Hello there, and happy 2018! This year, I have decided to go through this book: The Daily Stoic. The book has an interesting concept. It contains 366 “meditations on wisdom, perseverance, and the art of living”. Thus, it has one short passage to read and meditate about every day.
I tried to go through the book in 2017 but I abandoned it by February for diverse reasons. However, this year I thought that it would be a nice idea to write a short post about my thoughts on every passage, as a way of commitment.
The Daily Stoic and Stoicism
Stoicism is a school of thought and a philosophy that developed during the 3rd century AD. It was specially relevant during the Roman and Greek periods. Its most well-known representative were Seneca and Epictetus.
After the 20th century, the stoic movement revived in the form of Modern Stoicism, a sort of Stoicism adapted to the modern times. Except for some clarifications and quibbles, both variants contain the same basic ideas.
The basic concept behind Stoicism is that the path to happiness involves accepting our current situation, the current moment, as is. Stoicism tries to prevent you from being controlled by emotions like fear, angst or pleasure. Instead, stoics aim to use their conscious minds to understand the world, themselves, and treat others in a fair and just manner.
This doesn’t mean that stoics repudiate or deny their feelings. They just don’t let them take over their lives.
My goal with these posts is to share my thoughts about these daily stoics in a personal way, with my objections, feelings and own experiences.
Daily Stoic, Jan 1st. Control and Choice.
The single most important practice in Stoic philosophy is differentiating between what we can change and what we can’t. What we have influence over and what we do not.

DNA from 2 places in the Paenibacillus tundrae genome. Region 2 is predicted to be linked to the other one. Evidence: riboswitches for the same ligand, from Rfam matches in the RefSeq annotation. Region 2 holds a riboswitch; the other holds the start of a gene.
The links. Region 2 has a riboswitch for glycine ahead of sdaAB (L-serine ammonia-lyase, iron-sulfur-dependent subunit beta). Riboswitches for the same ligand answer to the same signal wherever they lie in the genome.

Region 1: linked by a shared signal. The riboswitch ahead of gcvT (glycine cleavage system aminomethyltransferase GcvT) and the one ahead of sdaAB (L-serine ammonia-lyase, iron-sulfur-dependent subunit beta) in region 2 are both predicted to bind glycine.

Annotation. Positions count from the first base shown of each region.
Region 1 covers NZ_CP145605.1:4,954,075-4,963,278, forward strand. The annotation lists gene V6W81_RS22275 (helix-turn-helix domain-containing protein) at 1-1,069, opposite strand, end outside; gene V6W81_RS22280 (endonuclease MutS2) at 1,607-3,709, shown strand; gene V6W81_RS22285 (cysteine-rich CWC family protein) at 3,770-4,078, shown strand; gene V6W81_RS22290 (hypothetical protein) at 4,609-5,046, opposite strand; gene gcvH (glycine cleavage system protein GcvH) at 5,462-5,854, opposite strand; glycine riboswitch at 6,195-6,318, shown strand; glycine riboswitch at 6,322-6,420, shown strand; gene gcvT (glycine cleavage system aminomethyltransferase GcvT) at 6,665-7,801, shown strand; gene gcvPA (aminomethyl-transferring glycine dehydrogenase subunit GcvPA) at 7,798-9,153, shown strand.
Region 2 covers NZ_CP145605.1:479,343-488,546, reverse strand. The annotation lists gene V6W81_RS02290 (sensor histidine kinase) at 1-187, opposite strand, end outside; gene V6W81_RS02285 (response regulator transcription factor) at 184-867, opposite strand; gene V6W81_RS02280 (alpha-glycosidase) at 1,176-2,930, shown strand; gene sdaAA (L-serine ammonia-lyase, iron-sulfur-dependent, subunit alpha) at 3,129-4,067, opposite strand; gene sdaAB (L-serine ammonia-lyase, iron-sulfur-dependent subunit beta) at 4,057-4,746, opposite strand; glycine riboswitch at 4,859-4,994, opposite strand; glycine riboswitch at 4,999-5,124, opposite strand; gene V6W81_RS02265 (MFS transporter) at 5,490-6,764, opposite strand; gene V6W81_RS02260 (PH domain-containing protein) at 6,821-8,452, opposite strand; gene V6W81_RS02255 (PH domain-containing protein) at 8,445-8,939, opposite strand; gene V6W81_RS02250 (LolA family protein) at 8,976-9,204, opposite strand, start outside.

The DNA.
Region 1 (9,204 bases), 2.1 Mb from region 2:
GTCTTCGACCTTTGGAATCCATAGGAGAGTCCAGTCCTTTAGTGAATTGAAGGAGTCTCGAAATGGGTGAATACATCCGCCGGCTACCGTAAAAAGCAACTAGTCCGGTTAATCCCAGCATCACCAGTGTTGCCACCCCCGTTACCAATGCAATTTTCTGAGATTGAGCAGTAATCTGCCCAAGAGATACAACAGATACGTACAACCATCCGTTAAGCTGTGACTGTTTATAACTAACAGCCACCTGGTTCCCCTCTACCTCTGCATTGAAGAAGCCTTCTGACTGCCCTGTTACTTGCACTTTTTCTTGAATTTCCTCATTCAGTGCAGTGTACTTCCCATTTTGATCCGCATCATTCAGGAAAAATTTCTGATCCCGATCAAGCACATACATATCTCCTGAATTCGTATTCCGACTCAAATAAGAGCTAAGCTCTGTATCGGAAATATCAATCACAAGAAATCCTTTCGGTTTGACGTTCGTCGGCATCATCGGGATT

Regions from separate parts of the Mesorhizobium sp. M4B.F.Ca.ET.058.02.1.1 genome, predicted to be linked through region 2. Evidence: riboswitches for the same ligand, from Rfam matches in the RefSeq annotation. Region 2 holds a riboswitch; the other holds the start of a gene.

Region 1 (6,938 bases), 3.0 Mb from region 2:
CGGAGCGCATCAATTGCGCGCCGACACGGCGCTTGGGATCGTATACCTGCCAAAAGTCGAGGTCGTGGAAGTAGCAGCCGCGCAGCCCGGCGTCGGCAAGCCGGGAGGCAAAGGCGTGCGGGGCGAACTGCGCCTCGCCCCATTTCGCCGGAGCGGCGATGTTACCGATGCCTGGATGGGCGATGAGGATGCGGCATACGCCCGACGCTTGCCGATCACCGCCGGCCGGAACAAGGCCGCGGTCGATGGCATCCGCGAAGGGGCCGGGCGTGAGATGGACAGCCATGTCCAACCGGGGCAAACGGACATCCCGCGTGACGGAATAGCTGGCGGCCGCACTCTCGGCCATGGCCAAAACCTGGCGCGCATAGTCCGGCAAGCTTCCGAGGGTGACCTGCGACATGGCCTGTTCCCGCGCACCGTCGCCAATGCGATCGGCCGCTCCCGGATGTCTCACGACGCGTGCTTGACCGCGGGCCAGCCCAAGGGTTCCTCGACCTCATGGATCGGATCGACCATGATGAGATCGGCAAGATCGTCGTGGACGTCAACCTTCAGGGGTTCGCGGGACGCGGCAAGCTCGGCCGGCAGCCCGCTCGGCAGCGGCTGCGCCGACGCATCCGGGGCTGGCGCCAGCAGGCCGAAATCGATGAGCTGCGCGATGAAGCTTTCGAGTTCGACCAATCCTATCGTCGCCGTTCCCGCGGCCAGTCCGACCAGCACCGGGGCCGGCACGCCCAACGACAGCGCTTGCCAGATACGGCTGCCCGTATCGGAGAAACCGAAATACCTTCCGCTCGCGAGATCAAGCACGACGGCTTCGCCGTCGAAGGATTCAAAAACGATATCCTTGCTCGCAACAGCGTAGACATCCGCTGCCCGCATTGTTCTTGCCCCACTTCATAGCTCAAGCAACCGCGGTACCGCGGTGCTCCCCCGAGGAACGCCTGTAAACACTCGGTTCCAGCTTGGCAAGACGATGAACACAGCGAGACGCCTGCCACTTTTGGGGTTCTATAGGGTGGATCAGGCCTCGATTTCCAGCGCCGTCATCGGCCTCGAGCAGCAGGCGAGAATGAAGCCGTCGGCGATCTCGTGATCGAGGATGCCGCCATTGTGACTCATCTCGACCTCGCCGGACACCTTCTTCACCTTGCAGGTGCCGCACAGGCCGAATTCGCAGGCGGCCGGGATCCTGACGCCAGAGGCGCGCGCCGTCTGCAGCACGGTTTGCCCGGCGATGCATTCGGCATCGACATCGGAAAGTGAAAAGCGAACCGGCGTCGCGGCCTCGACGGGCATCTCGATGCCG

The first daily stoic is actually a tricky one.
While there are clear cases, like a snow storm preventing us from celebrating the Christmas Season with our family, others are not that simple.
In my opinion, a lot of what happens to us everyday is profoundly affected by the decisions we made in the past. The sum of all those decisions has an enormous influence in what will happen to us today.
As a naive example, let’s say that I spent my youth partying and didn’t care about studying or going to college. If today I’m trying to find a job for three months and can’t find anything, I can’t blame the labor market. It’s me who’s to blame.
Thus, apart from purely external, random events (forces of nature, accidents, etc), I would say that most events are the result of our actions. That, of course, doesn’t mean that we are in control of them anymore. We certainly cannot undo those choices, but we can change our decisions to influence the future.
One of my resolutions for the new year is reading The Daily Stoic, a book containing 366 meditations on modern Stoicism. I tried past year but abandoned early on, so as a way of forcing me to finish it, I have decided to write one short post with my thoughts about every passage.
What do you think about today’s passage? Don’t hesitate to leave a comment.
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